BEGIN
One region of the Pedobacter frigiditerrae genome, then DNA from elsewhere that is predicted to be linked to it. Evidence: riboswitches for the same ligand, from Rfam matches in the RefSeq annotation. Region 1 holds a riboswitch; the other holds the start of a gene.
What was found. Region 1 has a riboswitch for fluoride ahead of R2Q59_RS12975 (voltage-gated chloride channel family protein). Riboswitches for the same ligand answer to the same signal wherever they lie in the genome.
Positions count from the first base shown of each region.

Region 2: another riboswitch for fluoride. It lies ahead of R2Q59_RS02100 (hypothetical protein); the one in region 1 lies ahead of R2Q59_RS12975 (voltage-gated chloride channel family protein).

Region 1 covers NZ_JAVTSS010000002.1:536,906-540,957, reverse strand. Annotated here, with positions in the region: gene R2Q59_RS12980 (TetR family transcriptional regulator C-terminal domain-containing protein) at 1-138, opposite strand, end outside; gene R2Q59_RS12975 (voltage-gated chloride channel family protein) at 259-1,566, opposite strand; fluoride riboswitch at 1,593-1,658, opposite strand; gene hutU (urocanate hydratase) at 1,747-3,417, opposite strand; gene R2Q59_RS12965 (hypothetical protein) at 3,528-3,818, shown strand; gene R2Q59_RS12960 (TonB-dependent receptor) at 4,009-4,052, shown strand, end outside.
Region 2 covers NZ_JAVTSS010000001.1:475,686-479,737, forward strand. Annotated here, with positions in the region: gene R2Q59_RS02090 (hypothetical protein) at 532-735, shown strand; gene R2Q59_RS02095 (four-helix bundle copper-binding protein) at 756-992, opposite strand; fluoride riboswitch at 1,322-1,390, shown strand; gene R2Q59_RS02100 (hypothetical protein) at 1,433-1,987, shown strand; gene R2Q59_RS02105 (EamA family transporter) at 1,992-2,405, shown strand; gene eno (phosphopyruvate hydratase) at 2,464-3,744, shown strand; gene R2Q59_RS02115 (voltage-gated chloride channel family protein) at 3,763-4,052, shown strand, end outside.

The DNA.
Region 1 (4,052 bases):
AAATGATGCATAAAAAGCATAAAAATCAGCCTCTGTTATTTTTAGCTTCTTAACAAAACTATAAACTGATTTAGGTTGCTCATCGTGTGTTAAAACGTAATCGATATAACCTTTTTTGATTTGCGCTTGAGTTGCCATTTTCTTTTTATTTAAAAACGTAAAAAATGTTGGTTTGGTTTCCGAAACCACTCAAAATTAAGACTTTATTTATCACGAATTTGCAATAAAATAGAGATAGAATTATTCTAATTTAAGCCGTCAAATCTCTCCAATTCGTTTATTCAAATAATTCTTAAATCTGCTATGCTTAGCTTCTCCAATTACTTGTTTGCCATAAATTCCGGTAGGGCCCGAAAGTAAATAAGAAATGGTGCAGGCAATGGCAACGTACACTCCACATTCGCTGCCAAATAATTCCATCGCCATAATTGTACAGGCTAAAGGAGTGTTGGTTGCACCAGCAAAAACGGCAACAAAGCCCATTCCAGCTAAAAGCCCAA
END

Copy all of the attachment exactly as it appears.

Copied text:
One region of the Pedobacter frigiditerrae genome, then DNA from elsewhere that is predicted to be linked to it. Evidence: riboswitches for the same ligand, from Rfam matches in the RefSeq annotation. Region 1 holds a riboswitch; the other holds the start of a gene.
What was found. Region 1 has a riboswitch for fluoride ahead of R2Q59_RS12975 (voltage-gated chloride channel family protein). Riboswitches for the same ligand answer to the same signal wherever they lie in the genome.
Positions count from the first base shown of each region.

Region 2: another riboswitch for fluoride. It lies ahead of R2Q59_RS02100 (hypothetical protein); the one in region 1 lies ahead of R2Q59_RS12975 (voltage-gated chloride channel family protein).

Region 1 covers NZ_JAVTSS010000002.1:536,906-540,957, reverse strand. Annotated here, with positions in the region: gene R2Q59_RS12980 (TetR family transcriptional regulator C-terminal domain-containing protein) at 1-138, opposite strand, end outside; gene R2Q59_RS12975 (voltage-gated chloride channel family protein) at 259-1,566, opposite strand; fluoride riboswitch at 1,593-1,658, opposite strand; gene hutU (urocanate hydratase) at 1,747-3,417, opposite strand; gene R2Q59_RS12965 (hypothetical protein) at 3,528-3,818, shown strand; gene R2Q59_RS12960 (TonB-dependent receptor) at 4,009-4,052, shown strand, end outside.
Region 2 covers NZ_JAVTSS010000001.1:475,686-479,737, forward strand. Annotated here, with positions in the region: gene R2Q59_RS02090 (hypothetical protein) at 532-735, shown strand; gene R2Q59_RS02095 (four-helix bundle copper-binding protein) at 756-992, opposite strand; fluoride riboswitch at 1,322-1,390, shown strand; gene R2Q59_RS02100 (hypothetical protein) at 1,433-1,987, shown strand; gene R2Q59_RS02105 (EamA family transporter) at 1,992-2,405, shown strand; gene eno (phosphopyruvate hydratase) at 2,464-3,744, shown strand; gene R2Q59_RS02115 (voltage-gated chloride channel family protein) at 3,763-4,052, shown strand, end outside.

The DNA.
Region 1 (4,052 bases):
AAATGATGCATAAAAAGCATAAAAATCAGCCTCTGTTATTTTTAGCTTCTTAACAAAACTATAAACTGATTTAGGTTGCTCATCGTGTGTTAAAACGTAATCGATATAACCTTTTTTGATTTGCGCTTGAGTTGCCATTTTCTTTTTATTTAAAAACGTAAAAAATGTTGGTTTGGTTTCCGAAACCACTCAAAATTAAGACTTTATTTATCACGAATTTGCAATAAAATAGAGATAGAATTATTCTAATTTAAGCCGTCAAATCTCTCCAATTCGTTTATTCAAATAATTCTTAAATCTGCTATGCTTAGCTTCTCCAATTACTTGTTTGCCATAAATTCCGGTAGGGCCCGAAAGTAAATAAGAAATGGTGCAGGCAATGGCAACGTACACTCCACATTCGCTGCCAAATAATTCCATCGCCATAATTGTACAGGCTAAAGGAGTGTTGGTTGCACCAGCAAAAACGGCAACAAAGCCCATTCCAGCTAAAAGCCCAA